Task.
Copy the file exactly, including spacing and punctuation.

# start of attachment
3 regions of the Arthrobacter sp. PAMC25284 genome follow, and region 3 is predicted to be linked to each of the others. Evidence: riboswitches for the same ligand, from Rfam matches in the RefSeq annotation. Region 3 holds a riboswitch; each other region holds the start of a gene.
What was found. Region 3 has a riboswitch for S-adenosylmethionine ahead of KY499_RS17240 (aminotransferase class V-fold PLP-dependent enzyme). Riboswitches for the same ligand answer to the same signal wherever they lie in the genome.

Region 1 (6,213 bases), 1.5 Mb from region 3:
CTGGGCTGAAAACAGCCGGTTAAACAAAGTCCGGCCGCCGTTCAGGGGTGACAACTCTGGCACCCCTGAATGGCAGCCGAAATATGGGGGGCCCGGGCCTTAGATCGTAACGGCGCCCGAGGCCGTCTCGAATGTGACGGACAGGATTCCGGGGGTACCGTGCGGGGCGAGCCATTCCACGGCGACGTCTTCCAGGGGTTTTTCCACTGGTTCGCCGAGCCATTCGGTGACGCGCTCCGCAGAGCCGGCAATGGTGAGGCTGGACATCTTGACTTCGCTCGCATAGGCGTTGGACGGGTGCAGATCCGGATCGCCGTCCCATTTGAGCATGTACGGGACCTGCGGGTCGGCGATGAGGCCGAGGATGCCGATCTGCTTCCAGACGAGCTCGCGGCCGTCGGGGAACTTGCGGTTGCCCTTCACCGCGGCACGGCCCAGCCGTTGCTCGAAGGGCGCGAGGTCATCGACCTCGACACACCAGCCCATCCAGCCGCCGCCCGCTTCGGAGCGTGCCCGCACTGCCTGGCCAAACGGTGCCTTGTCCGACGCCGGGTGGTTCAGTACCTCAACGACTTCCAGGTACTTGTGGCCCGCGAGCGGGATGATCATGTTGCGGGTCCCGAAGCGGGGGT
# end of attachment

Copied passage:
3 regions of the Arthrobacter sp. PAMC25284 genome follow, and region 3 is predicted to be linked to each of the others. Evidence: riboswitches for the same ligand, from Rfam matches in the RefSeq annotation. Region 3 holds a riboswitch; each other region holds the start of a gene.
What was found. Region 3 has a riboswitch for S-adenosylmethionine ahead of KY499_RS17240 (aminotransferase class V-fold PLP-dependent enzyme). Riboswitches for the same ligand answer to the same signal wherever they lie in the genome.

Region 1 (6,213 bases), 1.5 Mb from region 3:
CTGGGCTGAAAACAGCCGGTTAAACAAAGTCCGGCCGCCGTTCAGGGGTGACAACTCTGGCACCCCTGAATGGCAGCCGAAATATGGGGGGCCCGGGCCTTAGATCGTAACGGCGCCCGAGGCCGTCTCGAATGTGACGGACAGGATTCCGGGGGTACCGTGCGGGGCGAGCCATTCCACGGCGACGTCTTCCAGGGGTTTTTCCACTGGTTCGCCGAGCCATTCGGTGACGCGCTCCGCAGAGCCGGCAATGGTGAGGCTGGACATCTTGACTTCGCTCGCATAGGCGTTGGACGGGTGCAGATCCGGATCGCCGTCCCATTTGAGCATGTACGGGACCTGCGGGTCGGCGATGAGGCCGAGGATGCCGATCTGCTTCCAGACGAGCTCGCGGCCGTCGGGGAACTTGCGGTTGCCCTTCACCGCGGCACGGCCCAGCCGTTGCTCGAAGGGCGCGAGGTCATCGACCTCGACACACCAGCCCATCCAGCCGCCGCCCGCTTCGGAGCGTGCCCGCACTGCCTGGCCAAACGGTGCCTTGTCCGACGCCGGGTGGTTCAGTACCTCAACGACTTCCAGGTACTTGTGGCCCGCGAGCGGGATGATCATGTTGCGGGTCCCGAAGCGGGGGT